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Where I'm Smarter than Hillary Clinton


About Egypt, Hillary said, at the end of January this past year:

"Real stability only comes from the kind of democratic participation that allows people to feel that they are being heard. It is not a question of who retains power - that should not be the issue. It is how are we going to respond to the legitimate grievances expressed by the Egyptian people and chart a new path. We want to see free and fair elections and we expect that that will be one of the outcomes of what is going on in Egypt right now."
I said, about two weeks later:
"If the government there actually turns out to be a democracy and run by its own people, odds are that Egypt will no longer be an ally and won't believe in individual freedom.

"While I support self-rule by people, the basis of that support is a desire for individuals to be free to choose their own direction in life. Tyranny by a majority that results in restricted freedom for the minority is not a government based in freedom. While it might be democracy, its underlying principle is not liberty.

"Pushing for democratic change in a region where the people do not embrace freedom is far more likely to turn out badly than it is to turn out well - for that nation's people and for the US."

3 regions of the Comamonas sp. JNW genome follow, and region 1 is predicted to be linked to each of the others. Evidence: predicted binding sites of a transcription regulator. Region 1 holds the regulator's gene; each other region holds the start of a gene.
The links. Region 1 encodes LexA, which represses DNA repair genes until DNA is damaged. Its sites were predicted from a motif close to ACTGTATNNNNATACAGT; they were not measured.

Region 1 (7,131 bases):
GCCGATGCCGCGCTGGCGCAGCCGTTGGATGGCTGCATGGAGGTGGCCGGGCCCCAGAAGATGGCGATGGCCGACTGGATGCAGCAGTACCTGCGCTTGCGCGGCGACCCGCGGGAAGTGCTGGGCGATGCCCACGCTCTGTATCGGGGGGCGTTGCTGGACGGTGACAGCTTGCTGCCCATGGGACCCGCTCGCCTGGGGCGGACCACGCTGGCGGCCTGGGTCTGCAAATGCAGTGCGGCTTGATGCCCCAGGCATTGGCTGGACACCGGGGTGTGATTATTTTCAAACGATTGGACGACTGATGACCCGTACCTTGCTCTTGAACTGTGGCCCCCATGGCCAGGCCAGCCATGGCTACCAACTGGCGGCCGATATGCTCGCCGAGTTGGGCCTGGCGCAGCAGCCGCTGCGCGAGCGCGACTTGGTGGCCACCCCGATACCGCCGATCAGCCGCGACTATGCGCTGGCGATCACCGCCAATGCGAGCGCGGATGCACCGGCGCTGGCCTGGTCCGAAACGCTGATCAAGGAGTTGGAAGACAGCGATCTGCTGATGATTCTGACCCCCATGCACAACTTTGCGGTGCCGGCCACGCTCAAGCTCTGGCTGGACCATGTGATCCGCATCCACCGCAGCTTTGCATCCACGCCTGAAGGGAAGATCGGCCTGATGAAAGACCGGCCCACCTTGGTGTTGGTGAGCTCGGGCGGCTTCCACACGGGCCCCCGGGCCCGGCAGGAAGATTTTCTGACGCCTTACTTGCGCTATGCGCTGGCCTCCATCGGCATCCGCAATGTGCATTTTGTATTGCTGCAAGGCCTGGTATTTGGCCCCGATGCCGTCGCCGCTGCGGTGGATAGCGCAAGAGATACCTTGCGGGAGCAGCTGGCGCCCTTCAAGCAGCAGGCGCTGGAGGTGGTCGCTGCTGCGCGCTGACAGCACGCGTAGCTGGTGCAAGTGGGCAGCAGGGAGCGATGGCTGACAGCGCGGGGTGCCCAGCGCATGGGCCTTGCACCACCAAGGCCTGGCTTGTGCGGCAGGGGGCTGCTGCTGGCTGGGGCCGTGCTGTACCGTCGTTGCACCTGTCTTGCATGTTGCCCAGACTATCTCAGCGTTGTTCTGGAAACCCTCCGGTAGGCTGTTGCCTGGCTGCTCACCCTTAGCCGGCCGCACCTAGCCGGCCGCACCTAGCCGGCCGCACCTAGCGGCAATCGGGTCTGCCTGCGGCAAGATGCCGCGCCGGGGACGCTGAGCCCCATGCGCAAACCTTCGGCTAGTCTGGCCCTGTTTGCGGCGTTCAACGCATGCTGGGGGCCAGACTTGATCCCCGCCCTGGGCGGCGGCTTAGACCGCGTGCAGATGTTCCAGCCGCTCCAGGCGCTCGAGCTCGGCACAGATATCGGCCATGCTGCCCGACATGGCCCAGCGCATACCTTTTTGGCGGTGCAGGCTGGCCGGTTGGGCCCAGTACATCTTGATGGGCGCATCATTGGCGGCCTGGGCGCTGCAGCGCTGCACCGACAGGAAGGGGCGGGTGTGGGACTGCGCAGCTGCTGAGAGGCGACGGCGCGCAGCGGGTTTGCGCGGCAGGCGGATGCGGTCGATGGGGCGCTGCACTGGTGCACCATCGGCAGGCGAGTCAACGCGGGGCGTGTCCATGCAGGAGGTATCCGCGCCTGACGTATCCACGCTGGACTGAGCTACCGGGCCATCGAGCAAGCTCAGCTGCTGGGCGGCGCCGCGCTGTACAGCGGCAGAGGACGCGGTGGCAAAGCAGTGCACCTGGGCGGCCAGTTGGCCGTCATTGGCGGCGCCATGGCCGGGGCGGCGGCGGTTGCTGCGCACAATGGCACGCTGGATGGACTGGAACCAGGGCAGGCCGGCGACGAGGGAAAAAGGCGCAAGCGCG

I have to give credit to Hillary - she wanted to stand by Mubarak, which would have preserved for us an ally and would likely maintain what little freedom the people had, but her boss wanted "change" to come to Egypt. The problem is that neither Hillary or Obama believe much in freedom, and therefore don't understand how democracy can succeed for the people.

Oh... and the problem now surfacing?

The party formed by the Muslim Brotherhood, Egypt's mainstream Islamist group, appeared to have taken about 40 percent of the vote, as expected. But a big surprise was the strong showing of ultraconservative Islamists, called Salafis, many of whom see most popular entertainment as sinful and reject women’s participation in voting or public life.

Analysts in the state-run news media said early returns indicated that Salafi groups could take as much as a quarter of the vote, giving the two groups of Islamists combined control of nearly 65 percent of the parliamentary seats.

Like I said back then, "So why are we excited about this again?"


by Brett Rogers, 12/1/2011 7:04:00 AM


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